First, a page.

GAO gives state workplace safety agencies a failing grade
Lack of resources, high staff turnover affect performance
In a report released Friday (pdf), the Government Accountability Office (GAO) found that some of the state-run occupational safety and health programs have failed to meet minimum workplace safety inspection goals because of state budget cuts, reduced staffing, and policies that limit their ability to retain safety and health inspectors.
Under the Occupational Safety and Health Act, a state is allowed to run its own workplace health and safety program if the state’s program is at least as effective as federal OSHA. Today, 21 states and Puerto Rico run their own state programs for private employers.
Many states not meeting minimum standards
“In exchange for federal funding of up to half their costs, federal law sets minimum standards for states to inspect workplaces and investigate fatalities and complaints of unsafe practices. It’s concerning that GAO found that too many states aren’t living up to the end of their bargain,” said Rep. George Miller (D-Calif.), the senior Democratic member of the House Education and the Workforce Committee, who released the report.
GAO recommended that Congress pass a law to give federal OSHA authority to more quickly step in and enforce safety and health standards when state worker safety programs are faltering. Representative Miller included such language in the Protecting America’s Workers Act, which was introduced recently with Rep. Joe Courtney (D-CT) and Dina Titus (D-NV). This provision allows OSHA to assert concurrent enforcement authority when it finds, following an opportunity for a hearing, that a state is failing to comply substantially with OSHA’s requirements for that state plan.
“GAO has found that, due to funding shortfalls and an inability of states to compete with private industry for talented workers, some state plans are failing to adequately inspect American workplaces,” said Rep. Joe Courtney (D-CT), the ranking member of the Workforce Protections Subcommittee. “As a result, these states are falling short in their mission to protect workers. Congress needs to ensure that state plans are provided an increase in funding, rather than the deep freeze they have been in for the past few years, so that states have the tools they need to succeed.”
GAO found that the lack of resources resulted in hiring freezes, furloughs, low pay, and across the board salary reductions, leading to high turnover and staffing shortages in vital workplace safety agencies. In fact, some states have returned federal matching funds because they could not find state funding to meet the match.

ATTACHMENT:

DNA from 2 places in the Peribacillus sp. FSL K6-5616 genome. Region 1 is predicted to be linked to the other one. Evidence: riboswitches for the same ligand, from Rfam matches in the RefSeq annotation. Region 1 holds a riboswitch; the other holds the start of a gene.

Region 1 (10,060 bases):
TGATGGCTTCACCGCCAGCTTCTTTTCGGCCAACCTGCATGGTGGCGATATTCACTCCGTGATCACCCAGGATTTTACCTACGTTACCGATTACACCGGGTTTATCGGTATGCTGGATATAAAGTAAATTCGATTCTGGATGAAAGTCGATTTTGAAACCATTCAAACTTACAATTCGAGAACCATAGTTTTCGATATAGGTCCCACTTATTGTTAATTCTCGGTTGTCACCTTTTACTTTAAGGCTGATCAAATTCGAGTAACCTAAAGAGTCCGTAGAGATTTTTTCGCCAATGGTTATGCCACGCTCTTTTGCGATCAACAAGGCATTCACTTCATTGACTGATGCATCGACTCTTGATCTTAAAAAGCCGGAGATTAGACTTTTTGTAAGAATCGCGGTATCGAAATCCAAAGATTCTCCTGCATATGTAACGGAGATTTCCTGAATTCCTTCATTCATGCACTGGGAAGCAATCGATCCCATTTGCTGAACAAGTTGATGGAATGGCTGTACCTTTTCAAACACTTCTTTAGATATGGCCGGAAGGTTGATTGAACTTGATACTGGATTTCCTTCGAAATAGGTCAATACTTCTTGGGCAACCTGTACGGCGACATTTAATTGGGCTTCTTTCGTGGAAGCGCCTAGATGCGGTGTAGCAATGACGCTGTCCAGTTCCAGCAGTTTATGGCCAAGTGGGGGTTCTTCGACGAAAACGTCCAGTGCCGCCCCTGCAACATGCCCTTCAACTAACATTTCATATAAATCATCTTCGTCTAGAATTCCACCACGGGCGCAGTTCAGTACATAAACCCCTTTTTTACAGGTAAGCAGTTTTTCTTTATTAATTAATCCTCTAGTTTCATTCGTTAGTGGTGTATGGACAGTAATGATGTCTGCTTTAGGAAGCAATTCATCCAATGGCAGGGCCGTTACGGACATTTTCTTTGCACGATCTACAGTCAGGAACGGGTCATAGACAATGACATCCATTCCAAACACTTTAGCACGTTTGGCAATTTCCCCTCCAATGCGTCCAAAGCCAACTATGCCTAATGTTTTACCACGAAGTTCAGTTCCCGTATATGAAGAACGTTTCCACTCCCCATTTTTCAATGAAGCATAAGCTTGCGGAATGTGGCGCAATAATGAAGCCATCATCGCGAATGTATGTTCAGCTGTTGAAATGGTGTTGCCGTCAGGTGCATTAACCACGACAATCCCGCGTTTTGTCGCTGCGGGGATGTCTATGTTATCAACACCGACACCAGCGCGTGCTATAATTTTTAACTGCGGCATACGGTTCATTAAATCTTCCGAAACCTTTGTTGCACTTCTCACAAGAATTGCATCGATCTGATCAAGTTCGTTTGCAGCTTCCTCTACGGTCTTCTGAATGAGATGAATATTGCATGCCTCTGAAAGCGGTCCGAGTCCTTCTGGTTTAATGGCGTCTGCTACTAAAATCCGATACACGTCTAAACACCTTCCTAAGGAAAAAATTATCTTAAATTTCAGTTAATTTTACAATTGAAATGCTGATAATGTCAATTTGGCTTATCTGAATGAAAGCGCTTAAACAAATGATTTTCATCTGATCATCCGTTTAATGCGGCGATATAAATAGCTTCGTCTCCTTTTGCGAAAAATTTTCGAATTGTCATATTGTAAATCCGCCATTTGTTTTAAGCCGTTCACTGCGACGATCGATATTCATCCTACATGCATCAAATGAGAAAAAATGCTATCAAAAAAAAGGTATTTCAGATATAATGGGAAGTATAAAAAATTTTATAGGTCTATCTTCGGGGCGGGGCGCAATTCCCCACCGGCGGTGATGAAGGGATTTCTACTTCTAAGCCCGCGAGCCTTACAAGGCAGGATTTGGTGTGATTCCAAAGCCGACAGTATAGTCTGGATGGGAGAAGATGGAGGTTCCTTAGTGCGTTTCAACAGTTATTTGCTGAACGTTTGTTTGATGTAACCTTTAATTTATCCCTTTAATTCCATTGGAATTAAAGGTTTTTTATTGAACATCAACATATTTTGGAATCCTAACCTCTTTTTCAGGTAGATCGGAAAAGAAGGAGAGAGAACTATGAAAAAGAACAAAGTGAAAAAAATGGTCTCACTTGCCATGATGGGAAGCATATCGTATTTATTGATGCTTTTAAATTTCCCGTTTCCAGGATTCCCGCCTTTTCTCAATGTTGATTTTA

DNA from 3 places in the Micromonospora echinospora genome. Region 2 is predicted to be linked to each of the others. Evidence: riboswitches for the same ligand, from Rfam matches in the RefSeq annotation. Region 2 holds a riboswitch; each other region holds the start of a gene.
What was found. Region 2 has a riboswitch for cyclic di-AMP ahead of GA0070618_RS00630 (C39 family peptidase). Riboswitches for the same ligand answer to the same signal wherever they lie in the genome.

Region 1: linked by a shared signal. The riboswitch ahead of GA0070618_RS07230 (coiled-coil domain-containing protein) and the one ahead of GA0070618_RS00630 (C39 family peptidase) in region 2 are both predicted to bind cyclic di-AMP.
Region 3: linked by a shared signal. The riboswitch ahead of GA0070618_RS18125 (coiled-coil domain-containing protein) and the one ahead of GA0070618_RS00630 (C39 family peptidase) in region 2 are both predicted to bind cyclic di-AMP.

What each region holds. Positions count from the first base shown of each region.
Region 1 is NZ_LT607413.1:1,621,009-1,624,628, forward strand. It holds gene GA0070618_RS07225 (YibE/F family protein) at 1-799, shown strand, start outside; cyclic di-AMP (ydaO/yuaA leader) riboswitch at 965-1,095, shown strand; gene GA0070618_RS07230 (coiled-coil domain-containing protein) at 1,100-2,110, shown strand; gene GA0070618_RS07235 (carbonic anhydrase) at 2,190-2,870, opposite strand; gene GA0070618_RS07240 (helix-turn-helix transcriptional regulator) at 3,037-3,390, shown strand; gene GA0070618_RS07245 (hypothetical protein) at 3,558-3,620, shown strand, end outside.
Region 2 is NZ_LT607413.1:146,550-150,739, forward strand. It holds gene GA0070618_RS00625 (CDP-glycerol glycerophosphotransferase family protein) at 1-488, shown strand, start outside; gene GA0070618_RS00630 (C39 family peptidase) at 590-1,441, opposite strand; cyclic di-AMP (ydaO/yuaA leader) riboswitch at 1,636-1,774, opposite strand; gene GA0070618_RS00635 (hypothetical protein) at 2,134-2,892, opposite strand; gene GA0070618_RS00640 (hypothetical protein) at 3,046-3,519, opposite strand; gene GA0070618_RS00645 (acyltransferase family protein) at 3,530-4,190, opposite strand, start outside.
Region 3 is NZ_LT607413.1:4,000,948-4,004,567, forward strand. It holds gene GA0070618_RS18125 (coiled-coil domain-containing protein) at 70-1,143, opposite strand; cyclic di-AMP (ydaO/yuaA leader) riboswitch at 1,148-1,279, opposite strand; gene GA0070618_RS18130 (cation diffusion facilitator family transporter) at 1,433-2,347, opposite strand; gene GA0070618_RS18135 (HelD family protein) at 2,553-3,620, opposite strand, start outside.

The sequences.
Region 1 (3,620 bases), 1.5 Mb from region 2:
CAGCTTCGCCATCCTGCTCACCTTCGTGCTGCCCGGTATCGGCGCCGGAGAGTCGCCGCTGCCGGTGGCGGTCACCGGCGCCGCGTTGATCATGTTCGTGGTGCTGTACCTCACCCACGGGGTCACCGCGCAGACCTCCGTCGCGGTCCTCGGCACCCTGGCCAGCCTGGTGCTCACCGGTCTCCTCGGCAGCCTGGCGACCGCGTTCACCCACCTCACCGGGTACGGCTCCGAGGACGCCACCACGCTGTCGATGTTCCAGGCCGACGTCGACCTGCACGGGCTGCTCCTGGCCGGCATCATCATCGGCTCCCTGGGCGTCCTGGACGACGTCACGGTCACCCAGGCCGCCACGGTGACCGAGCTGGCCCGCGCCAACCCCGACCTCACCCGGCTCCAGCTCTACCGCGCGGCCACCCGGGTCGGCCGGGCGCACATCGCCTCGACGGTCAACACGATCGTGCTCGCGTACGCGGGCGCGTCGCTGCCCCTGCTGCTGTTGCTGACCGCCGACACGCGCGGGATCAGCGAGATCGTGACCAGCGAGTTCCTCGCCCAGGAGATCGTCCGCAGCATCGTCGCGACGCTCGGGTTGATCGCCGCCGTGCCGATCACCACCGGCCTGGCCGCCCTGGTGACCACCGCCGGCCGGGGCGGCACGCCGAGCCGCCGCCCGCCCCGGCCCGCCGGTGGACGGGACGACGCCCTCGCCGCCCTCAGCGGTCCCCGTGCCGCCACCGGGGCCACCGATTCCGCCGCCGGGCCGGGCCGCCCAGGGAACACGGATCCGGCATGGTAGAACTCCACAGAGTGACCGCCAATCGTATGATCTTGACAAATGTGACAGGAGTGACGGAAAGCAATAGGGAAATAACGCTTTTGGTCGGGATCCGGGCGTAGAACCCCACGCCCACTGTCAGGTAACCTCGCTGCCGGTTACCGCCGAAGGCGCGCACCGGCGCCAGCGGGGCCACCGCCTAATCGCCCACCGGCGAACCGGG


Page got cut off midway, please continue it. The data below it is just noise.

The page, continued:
GAO also found that retaining inspectors is difficult, because once state inspectors are trained, they often leave for higher paying positions in the private sector or federal government.
Staff shortages take a toll
GAO focused on the following states:
Nevada: In 2010, the governor imposed a hiring freeze, and reduced or eliminated state employee pay increases. In July 2011, Nevada’s legislature imposed a 2.5 percent wage reduction for all state employees and the state could only conducted 1,254 inspections—59 percent of its goal. GAO reported that some applicants turned down employment interviews with the OSHA program after learning the starting salary was only $35, 997. All of this occurred after a 2009 Education and Labor Committee hearing on 25 construction fatalities over an 18 month period on the Las Vegas strip, where Nevada OSHA promised to seek salary increases in order to reduce its high turnover rate that had led to inadequately trained construction inspectors.
Arizona has only conducted 913 of its 1400 inspections in 2011 due to staffing shortages.
California, Michigan and New Mexico have instituted hiring freezes, preventing these state OSHA programs from filling vacancies. Kentucky and Tennessee imposed furloughs.
Portions of Hawaii’s state program were voluntarily surrendered to federal OSHA in 2012, following a 50 percent cut to the Hawaii OSHA budget.
In Utah, OSHA sought to raise inspector salaries, but state government would not approve the request.
In Alaska, higher salaries offered by oil companies in Alaska have reduced staffing levels in Alaska’s OSHA program by 54 percent.
Learn more about the Protecting America’s Workers Act.